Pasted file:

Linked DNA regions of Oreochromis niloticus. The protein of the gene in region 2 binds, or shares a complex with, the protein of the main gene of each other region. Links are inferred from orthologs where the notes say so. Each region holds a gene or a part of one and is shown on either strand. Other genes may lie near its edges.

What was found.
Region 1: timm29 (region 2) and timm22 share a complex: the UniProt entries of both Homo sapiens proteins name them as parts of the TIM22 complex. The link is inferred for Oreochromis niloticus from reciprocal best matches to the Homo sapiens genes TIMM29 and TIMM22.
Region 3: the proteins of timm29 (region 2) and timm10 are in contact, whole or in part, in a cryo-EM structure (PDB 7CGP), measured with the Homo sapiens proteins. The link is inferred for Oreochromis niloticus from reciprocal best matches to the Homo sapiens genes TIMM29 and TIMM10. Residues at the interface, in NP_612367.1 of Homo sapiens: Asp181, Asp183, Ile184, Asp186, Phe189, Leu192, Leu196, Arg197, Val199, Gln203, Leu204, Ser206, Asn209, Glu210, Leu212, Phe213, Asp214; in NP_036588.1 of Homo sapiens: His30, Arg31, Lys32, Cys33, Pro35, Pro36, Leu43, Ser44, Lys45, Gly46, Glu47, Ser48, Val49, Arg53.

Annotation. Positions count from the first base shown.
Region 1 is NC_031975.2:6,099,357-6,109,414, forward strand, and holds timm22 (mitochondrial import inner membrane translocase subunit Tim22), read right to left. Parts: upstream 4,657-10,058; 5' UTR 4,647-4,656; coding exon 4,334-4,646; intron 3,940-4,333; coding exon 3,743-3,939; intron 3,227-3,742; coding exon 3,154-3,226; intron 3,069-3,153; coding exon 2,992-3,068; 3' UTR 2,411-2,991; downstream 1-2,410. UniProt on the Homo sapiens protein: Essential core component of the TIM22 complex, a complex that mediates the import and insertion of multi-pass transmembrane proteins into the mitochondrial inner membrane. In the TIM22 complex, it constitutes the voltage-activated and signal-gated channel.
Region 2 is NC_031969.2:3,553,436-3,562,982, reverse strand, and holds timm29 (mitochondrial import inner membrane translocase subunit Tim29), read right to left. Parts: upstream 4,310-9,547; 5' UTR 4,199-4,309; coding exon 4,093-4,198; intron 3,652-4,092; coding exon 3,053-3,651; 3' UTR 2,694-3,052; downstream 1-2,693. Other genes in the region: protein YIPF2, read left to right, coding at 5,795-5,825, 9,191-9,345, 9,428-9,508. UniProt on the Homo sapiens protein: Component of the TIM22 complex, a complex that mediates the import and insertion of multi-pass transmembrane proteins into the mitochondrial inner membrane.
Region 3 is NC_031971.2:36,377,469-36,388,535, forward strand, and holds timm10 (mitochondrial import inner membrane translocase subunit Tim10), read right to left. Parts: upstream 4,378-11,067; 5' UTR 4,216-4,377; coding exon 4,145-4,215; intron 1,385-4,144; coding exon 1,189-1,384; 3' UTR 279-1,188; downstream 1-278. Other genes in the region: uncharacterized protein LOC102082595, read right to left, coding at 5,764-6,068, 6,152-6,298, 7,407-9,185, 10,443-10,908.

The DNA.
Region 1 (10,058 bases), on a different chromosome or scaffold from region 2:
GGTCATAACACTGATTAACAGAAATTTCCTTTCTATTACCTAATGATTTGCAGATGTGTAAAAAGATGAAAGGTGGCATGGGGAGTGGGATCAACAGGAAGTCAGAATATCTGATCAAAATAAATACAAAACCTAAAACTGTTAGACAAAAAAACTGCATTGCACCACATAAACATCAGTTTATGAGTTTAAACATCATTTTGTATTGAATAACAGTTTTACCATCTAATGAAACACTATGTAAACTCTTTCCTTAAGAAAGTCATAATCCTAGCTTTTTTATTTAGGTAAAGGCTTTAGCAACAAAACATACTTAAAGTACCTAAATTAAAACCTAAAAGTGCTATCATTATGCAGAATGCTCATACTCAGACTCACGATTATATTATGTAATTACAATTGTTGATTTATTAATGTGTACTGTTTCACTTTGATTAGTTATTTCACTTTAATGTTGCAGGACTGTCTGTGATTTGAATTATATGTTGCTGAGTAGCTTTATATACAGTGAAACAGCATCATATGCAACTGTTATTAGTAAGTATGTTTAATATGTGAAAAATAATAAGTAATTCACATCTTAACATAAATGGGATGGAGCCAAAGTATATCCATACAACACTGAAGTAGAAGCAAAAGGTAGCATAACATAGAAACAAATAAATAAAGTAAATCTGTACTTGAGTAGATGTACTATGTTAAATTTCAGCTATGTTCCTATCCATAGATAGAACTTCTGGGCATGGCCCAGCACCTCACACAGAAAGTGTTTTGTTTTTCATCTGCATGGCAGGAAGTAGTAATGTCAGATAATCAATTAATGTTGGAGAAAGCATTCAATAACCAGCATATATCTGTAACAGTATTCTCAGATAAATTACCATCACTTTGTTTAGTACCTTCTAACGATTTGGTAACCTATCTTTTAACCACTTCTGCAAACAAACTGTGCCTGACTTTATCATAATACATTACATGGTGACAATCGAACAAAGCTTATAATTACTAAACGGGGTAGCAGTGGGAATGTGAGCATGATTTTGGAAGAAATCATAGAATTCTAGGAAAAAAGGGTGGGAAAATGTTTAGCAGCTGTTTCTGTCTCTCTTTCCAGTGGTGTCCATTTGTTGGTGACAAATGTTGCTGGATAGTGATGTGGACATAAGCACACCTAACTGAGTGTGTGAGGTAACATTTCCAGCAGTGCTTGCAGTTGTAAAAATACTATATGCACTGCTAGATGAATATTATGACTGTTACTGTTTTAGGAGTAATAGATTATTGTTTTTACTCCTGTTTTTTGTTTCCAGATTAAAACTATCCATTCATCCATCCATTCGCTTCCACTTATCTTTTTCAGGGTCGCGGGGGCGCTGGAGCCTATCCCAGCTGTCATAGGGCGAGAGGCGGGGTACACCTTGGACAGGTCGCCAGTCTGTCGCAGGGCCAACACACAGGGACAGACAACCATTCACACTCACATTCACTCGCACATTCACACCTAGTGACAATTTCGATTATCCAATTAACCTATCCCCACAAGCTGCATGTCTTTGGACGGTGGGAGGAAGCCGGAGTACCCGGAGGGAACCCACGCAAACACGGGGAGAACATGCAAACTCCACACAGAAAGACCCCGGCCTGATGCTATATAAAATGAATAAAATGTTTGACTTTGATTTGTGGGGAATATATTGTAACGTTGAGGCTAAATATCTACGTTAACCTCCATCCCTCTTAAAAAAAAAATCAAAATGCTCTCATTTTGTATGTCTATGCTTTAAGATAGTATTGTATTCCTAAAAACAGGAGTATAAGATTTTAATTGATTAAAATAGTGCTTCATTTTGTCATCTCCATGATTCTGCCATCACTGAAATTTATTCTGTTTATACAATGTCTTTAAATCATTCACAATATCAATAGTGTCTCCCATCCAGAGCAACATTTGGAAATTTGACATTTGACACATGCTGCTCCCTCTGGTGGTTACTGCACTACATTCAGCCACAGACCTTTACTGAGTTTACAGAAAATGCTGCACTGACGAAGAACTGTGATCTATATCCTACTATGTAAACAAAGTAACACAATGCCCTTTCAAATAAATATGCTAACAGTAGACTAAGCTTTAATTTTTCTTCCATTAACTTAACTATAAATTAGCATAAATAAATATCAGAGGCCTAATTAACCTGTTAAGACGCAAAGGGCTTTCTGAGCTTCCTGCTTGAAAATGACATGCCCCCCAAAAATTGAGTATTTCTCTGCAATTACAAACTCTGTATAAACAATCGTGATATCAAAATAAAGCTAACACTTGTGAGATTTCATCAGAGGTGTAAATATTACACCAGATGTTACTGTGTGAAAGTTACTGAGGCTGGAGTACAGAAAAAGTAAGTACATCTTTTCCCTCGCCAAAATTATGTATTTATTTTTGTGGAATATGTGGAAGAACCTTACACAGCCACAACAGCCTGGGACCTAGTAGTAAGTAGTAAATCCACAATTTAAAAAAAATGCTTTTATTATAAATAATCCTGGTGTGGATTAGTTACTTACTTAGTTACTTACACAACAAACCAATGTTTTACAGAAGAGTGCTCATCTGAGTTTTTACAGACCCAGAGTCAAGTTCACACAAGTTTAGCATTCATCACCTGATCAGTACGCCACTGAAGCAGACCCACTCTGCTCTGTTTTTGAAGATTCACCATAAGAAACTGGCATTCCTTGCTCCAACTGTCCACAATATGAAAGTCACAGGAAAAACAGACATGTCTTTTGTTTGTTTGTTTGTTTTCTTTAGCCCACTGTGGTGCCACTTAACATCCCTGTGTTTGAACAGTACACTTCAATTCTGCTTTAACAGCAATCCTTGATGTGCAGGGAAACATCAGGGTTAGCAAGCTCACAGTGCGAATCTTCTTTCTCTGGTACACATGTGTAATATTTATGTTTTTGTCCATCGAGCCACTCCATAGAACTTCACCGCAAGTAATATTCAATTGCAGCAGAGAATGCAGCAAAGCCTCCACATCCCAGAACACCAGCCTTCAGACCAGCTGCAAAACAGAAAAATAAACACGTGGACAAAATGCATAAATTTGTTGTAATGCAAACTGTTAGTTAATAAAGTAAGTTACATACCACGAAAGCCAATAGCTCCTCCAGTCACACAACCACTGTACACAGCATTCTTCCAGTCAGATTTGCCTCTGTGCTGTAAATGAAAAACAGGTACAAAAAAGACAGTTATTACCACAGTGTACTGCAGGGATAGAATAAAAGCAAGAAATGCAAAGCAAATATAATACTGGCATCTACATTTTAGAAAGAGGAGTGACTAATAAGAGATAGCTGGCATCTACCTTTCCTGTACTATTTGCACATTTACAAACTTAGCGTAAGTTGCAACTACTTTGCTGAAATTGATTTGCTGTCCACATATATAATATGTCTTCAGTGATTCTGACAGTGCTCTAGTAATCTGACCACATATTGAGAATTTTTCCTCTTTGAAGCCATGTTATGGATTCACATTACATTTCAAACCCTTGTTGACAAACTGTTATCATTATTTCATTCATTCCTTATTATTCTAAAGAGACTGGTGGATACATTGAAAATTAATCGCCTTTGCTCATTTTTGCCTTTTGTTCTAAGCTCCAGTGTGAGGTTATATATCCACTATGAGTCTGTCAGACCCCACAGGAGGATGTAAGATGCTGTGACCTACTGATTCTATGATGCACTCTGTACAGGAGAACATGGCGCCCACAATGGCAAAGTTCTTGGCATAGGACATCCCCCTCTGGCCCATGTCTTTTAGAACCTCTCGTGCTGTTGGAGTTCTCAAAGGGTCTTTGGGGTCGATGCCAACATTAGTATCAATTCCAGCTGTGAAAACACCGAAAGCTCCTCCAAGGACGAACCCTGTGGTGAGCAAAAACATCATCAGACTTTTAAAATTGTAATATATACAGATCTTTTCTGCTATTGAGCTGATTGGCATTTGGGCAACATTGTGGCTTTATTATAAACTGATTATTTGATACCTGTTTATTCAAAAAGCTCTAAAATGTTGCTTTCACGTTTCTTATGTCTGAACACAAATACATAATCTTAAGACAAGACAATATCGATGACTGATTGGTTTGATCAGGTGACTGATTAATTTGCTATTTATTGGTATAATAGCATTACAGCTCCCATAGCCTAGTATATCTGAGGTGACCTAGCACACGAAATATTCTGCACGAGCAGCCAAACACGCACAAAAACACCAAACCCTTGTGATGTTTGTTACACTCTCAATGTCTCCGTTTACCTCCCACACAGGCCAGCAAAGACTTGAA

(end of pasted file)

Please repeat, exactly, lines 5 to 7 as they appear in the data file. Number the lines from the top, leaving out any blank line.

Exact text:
Annotation. Positions count from the first base shown.
Region 1 is NC_031975.2:6,099,357-6,109,414, forward strand, and holds timm22 (mitochondrial import inner membrane translocase subunit Tim22), read right to left. Parts: upstream 4,657-10,058; 5' UTR 4,647-4,656; coding exon 4,334-4,646; intron 3,940-4,333; coding exon 3,743-3,939; intron 3,227-3,742; coding exon 3,154-3,226; intron 3,069-3,153; coding exon 2,992-3,068; 3' UTR 2,411-2,991; downstream 1-2,410. UniProt on the Homo sapiens protein: Essential core component of the TIM22 complex, a complex that mediates the import and insertion of multi-pass transmembrane proteins into the mitochondrial inner membrane. In the TIM22 complex, it constitutes the voltage-activated and signal-gated channel.
Region 2 is NC_031969.2:3,553,436-3,562,982, reverse strand, and holds timm29 (mitochondrial import inner membrane translocase subunit Tim29), read right to left. Parts: upstream 4,310-9,547; 5' UTR 4,199-4,309; coding exon 4,093-4,198; intron 3,652-4,092; coding exon 3,053-3,651; 3' UTR 2,694-3,052; downstream 1-2,693. Other genes in the region: protein YIPF2, read left to right, coding at 5,795-5,825, 9,191-9,345, 9,428-9,508. UniProt on the Homo sapiens protein: Component of the TIM22 complex, a complex that mediates the import and insertion of multi-pass transmembrane proteins into the mitochondrial inner membrane.